MY HERO Announces Winners of the MY HERO International Film Festival

by MY HERO Media

129350MHIFF BannerMY HEROCONTACT: Wendy Milette                                                                           FOR IMMEDIATE RELEASE
Director of Media
[email protected]


LAGUNA BEACH, CA – DECEMBER 28, 2018 – The MY HERO Project congratulates the winners of the 2018 MY HERO International Film Festival. The annual festival showcases uplifting and inspiring films that honor the world's heroes. All winning films can be seen on The MY HERO website. Highlights of the filmmaker awards include:

129524Sill I RiseMY HEROThe 2018 Best of Fest Winner is Still I Rise, directed by Gabriel Diamond, Patrick Barnes, and Phil Collis for the Skoll Foundation. In this experimental film, the powerful words and voice of poet Maya Angelou explore the topic of equality. 

Dr. James Doty is the recipient of the 2018 Global Educator Award for his teachings in the field of the science of compassion. Doty is Founder and Director of Stanford University's Center for Compassion and Altruism Research and Education(CCARE), which conducts teacher training and public education on the practice of compassion, which is said to be as crucial to good health as exercise and diet.129459Dr. James Dotymyhero @ Palo Alto High School

The 2018 Media Arts Educator Award goes to Cheri Gaulke, an artist, activist and chair of the visual arts department at Harvard-Westlake School in Los Angeles. Gaulke is Artistic Director of The Righteous Conversations Project and is also Project Director and mentor for Digital Storytelling Adventures, a project that takes teens to areas recovering from conflicts, such as Laos, Rwanda, Cuba, Cambodia, and teaches them to develop and share stories of importance. . Gaulke is also the winner of this year's Eva Haller Women Transforming Media Award for her documentary Gloria's Call. Gaulke used art and animation to enhance the film, which features Dr. Gloria Feman Ornstein, a feminist art critic and pioneer scholar of women in art.129456Cherie Gaulkemyhero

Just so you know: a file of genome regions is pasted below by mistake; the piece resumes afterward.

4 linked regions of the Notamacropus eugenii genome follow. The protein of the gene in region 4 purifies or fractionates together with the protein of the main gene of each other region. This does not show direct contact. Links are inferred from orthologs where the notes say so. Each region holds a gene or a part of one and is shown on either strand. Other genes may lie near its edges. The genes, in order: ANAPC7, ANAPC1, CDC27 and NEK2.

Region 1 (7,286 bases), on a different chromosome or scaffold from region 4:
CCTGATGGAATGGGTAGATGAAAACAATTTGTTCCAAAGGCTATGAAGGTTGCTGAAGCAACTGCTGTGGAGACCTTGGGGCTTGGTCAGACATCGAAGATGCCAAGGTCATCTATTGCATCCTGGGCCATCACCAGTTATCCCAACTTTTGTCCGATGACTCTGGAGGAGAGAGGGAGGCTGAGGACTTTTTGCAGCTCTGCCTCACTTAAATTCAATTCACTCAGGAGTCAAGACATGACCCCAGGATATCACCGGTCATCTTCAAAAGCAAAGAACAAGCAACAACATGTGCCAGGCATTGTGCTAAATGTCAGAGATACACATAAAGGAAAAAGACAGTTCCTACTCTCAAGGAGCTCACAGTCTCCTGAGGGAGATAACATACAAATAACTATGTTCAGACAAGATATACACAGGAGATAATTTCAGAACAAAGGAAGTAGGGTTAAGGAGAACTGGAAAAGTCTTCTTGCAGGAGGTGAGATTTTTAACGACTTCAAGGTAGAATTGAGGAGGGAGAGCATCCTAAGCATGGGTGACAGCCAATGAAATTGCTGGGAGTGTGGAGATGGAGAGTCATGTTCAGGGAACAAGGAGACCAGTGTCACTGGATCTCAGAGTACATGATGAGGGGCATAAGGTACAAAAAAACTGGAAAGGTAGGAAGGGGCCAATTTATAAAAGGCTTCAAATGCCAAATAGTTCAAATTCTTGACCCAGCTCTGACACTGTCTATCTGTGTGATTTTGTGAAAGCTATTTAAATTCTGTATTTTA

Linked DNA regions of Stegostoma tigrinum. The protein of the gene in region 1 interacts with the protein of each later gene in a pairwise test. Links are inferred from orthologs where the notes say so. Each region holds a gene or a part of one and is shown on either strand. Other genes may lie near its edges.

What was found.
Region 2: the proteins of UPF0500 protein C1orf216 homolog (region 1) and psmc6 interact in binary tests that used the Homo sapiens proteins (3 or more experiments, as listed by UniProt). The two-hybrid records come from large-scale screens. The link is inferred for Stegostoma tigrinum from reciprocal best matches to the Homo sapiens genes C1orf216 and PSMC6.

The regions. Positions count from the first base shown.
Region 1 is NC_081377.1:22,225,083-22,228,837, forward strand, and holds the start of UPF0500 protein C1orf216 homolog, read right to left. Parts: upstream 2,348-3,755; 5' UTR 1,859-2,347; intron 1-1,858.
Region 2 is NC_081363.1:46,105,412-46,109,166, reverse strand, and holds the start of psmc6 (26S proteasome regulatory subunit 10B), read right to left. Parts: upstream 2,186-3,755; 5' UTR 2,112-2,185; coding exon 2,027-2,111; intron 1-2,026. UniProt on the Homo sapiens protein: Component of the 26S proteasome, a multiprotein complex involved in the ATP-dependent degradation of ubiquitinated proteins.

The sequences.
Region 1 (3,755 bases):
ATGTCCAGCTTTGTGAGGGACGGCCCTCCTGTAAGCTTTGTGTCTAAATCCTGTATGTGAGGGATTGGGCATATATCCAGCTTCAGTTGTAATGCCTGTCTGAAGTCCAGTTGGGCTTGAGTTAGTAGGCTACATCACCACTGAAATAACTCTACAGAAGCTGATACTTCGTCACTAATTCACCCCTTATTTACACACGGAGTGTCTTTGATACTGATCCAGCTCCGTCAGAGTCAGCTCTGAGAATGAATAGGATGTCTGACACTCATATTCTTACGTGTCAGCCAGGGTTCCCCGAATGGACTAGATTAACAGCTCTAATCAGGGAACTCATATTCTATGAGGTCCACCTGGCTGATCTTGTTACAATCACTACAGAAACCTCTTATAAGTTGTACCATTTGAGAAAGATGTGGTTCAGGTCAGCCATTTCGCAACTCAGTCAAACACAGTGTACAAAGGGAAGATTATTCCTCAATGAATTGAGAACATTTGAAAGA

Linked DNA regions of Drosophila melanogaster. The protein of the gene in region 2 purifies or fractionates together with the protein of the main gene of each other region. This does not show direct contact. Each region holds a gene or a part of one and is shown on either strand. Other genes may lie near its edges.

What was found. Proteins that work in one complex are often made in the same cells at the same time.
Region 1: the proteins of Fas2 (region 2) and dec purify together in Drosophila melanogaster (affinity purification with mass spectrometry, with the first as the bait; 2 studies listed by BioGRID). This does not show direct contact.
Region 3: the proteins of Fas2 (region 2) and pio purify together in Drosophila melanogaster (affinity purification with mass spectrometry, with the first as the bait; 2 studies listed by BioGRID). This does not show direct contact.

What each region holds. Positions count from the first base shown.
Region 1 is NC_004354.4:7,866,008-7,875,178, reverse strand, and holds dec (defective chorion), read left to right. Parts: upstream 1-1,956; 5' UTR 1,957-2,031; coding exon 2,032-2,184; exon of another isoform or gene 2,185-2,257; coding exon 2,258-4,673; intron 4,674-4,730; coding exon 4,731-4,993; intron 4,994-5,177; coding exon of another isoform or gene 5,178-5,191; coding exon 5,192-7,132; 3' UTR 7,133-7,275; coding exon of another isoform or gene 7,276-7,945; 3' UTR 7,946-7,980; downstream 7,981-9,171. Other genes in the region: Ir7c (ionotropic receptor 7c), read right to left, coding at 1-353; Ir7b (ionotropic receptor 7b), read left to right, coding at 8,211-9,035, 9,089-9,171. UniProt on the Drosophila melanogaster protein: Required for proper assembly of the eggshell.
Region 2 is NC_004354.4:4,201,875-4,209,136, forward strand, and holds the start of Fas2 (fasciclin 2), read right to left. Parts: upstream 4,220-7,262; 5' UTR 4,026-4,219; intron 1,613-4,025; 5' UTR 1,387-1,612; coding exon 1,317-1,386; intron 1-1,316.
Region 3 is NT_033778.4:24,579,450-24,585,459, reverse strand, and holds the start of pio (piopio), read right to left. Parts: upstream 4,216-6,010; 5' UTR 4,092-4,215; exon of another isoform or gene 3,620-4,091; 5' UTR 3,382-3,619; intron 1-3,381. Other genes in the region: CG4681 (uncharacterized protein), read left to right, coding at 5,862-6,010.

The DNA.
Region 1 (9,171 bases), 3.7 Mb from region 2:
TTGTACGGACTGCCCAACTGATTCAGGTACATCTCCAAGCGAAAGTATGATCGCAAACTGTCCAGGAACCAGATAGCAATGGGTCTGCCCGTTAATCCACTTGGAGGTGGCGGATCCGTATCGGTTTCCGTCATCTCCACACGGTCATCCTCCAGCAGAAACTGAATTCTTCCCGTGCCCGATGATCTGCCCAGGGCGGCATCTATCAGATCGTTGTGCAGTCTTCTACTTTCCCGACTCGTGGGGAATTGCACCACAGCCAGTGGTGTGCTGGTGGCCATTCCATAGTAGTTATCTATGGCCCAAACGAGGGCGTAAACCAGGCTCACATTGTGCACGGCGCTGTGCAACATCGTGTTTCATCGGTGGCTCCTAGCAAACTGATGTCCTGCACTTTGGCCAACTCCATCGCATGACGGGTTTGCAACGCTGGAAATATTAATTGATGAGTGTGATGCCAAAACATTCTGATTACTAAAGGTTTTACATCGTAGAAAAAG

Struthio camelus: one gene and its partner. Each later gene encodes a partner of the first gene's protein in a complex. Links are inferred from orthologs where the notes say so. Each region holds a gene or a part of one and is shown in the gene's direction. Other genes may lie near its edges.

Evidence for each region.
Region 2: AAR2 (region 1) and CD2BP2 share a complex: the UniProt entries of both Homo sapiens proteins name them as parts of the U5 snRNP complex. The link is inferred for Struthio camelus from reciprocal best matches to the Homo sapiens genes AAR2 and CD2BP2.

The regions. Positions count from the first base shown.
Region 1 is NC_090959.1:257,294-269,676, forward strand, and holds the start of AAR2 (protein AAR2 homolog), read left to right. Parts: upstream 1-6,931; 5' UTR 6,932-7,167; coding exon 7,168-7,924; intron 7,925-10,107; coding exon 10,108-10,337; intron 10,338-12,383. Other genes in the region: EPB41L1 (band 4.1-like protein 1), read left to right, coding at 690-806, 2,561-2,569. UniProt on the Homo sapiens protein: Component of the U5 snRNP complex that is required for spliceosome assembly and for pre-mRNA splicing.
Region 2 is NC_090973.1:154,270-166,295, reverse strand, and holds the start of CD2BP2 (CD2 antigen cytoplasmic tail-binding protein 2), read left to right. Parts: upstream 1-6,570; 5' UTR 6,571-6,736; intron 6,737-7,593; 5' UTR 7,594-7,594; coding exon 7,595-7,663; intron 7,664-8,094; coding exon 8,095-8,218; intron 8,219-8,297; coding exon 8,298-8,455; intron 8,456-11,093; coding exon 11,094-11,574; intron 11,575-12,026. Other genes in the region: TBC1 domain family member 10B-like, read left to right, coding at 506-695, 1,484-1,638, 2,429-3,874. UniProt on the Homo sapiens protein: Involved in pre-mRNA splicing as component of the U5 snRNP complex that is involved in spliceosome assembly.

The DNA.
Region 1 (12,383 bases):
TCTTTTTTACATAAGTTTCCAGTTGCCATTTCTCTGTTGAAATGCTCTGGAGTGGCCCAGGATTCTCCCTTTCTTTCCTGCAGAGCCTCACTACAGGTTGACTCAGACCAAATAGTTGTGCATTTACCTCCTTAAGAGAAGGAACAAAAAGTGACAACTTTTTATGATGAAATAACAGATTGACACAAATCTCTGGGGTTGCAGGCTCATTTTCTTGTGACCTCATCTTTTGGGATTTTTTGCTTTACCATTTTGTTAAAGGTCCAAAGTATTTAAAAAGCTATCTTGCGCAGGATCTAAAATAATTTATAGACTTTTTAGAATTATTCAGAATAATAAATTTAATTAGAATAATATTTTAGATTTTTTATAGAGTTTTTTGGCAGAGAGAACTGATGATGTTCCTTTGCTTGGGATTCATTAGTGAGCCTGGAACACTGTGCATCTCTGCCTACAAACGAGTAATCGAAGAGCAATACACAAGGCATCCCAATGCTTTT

Kim Phuc (excerpt) The Sunrise Storyteller is the 2018 winner of the Kovic Peace Prize, sponsored each year by Ron Kovic a Vietnam decorated Marine turned peace activist. The award honors a filmmaker whose message celebrates and promotes peace.  Director Kasha Slavner tells the story of Kim Phuc, who was 9-years-old when she became the victim of a napalm bomb during the Vietnam War. Phuc says learning to forgive helped save her life. 

Gwala Rising in the Bwanabwana Islandsa film directed by Stephani Gordon for Conservation International, is the 2018 winner of the Sylvia Earle Ocean Conservation Award. Named for famed oceanographer, author and explorer Sylvia Earle, the award is presented each year by MacGillivray Freeman's One World One Ocean Campaign. The film features the people of Anagusa, an island of Papua New Guinea, who honor the tradition of gwala. When gwala is observed, a declining reef is temporarily closed to fishermen to allow the ecosystem time to recover from global warming, population growth and overfishing. The goal is to create a healthier ecosystem and increased prosperity for those who depend on it. 

Crow: The Legend is the winner of the 2018 Immersive Storytelling Award. The animated VR experience was directed by Eric Darnell. The story revolves around Crow, whose beautiful colors and beautiful voice make him the most popular animal in the forest. When winter comes, Crow must decide whether to make the ultimate sacrifice to save his friends. 

Educate Girls, a Skoll Foundation film by director Gabriel Diamond is the winner of the 2018 Dan Eldon Activist Award, named for photojournalist Dan Eldon, who was killed on assignment in Somalia in 1993. Eldon's mother Kathy Eldon and his sister Amy Eldon Turteltaub, founders of the Creative Visions Foundation, sponsor this annual award to honor activism around the world.